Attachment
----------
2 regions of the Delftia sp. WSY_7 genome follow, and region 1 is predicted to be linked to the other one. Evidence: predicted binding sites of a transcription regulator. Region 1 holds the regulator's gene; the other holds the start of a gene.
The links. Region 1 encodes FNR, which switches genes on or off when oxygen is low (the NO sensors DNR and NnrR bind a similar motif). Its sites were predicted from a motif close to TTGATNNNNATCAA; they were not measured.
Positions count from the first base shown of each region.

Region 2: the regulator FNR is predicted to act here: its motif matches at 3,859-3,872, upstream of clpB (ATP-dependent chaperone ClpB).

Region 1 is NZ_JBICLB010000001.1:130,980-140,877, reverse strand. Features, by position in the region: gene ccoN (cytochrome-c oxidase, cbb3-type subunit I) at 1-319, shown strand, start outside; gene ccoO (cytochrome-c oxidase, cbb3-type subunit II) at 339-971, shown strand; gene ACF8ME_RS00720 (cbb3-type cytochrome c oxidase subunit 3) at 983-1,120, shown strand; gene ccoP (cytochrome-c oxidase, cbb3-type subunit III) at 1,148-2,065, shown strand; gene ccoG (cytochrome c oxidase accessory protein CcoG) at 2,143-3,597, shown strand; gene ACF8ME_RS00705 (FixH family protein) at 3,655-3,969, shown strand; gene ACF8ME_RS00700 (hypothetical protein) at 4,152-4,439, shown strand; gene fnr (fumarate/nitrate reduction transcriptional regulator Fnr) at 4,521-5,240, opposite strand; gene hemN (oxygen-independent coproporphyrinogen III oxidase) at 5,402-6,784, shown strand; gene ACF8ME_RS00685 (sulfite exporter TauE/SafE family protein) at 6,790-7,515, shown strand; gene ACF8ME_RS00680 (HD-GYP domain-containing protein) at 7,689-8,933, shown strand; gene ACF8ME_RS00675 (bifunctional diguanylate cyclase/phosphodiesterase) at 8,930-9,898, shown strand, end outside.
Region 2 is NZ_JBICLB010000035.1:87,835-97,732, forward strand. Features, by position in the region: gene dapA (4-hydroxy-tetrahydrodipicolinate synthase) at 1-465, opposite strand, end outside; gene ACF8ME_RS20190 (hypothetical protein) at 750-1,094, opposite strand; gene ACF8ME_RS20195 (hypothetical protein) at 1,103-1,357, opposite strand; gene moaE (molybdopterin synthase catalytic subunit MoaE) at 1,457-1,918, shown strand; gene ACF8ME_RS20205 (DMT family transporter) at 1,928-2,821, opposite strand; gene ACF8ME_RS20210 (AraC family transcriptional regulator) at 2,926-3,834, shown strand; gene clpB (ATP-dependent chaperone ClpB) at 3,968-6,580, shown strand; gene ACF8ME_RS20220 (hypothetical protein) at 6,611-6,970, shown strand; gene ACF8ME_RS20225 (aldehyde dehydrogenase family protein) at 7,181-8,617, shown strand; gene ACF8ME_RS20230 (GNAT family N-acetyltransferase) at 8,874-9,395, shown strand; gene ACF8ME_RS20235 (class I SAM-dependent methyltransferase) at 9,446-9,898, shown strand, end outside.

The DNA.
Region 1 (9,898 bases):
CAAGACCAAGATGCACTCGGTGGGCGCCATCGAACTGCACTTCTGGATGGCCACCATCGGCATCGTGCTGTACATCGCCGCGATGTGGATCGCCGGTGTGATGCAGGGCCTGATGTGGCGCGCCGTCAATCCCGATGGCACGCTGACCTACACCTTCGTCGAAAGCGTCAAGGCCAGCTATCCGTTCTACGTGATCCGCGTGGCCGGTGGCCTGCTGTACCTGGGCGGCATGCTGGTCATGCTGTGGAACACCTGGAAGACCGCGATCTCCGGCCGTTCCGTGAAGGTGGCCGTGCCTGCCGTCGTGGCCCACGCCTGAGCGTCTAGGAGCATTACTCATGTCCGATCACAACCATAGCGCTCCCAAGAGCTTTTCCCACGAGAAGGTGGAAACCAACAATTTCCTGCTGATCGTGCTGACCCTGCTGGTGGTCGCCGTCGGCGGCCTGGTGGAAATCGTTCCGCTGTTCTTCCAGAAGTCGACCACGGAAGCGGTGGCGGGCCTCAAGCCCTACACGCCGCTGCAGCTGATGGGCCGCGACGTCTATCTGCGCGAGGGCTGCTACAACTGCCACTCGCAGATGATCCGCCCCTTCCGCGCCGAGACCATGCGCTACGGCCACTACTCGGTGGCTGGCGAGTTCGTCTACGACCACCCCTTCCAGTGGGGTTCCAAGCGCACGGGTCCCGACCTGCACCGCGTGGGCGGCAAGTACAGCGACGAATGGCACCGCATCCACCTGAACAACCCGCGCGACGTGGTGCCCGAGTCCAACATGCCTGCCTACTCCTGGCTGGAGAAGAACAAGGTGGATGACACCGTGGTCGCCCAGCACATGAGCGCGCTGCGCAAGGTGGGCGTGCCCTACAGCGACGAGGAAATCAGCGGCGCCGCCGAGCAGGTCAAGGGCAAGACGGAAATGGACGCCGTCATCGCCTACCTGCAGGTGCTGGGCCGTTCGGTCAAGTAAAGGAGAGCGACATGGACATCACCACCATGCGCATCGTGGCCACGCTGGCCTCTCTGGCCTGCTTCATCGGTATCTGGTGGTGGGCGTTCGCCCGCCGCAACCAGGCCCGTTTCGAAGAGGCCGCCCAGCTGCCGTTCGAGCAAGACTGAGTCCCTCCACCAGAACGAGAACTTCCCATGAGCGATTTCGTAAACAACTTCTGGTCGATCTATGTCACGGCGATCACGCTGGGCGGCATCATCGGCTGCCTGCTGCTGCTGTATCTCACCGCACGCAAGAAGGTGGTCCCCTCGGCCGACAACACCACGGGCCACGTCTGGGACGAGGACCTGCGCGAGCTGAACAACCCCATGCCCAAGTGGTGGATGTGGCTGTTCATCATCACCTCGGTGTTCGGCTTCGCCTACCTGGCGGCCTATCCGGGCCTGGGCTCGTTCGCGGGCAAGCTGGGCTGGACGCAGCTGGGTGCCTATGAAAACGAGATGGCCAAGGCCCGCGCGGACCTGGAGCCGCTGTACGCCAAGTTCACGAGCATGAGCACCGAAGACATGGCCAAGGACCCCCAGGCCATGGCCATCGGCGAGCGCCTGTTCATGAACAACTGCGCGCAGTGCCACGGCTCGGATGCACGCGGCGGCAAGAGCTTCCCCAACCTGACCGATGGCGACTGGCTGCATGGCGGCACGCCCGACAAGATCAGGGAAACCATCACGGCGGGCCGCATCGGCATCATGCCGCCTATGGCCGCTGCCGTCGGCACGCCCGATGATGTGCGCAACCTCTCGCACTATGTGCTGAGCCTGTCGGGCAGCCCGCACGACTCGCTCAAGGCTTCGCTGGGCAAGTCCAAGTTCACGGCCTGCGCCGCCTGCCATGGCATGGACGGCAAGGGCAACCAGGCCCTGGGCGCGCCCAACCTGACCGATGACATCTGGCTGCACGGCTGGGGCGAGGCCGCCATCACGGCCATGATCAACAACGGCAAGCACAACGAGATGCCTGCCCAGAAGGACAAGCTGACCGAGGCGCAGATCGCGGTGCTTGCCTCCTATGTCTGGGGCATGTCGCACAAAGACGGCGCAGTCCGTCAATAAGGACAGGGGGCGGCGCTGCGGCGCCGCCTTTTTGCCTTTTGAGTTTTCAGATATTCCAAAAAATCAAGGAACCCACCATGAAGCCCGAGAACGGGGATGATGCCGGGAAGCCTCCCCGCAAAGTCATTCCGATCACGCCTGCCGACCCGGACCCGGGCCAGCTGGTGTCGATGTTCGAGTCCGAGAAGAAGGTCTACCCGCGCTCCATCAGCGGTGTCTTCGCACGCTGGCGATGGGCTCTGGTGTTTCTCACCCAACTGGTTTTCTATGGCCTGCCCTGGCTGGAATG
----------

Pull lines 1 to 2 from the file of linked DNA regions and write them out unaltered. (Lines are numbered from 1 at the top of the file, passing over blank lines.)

2 regions of the Delftia sp. WSY_7 genome follow, and region 1 is predicted to be linked to the other one. Evidence: predicted binding sites of a transcription regulator. Region 1 holds the regulator's gene; the other holds the start of a gene.
The links. Region 1 encodes FNR, which switches genes on or off when oxygen is low (the NO sensors DNR and NnrR bind a similar motif). Its sites were predicted from a motif close to TTGATNNNNATCAA; they were not measured.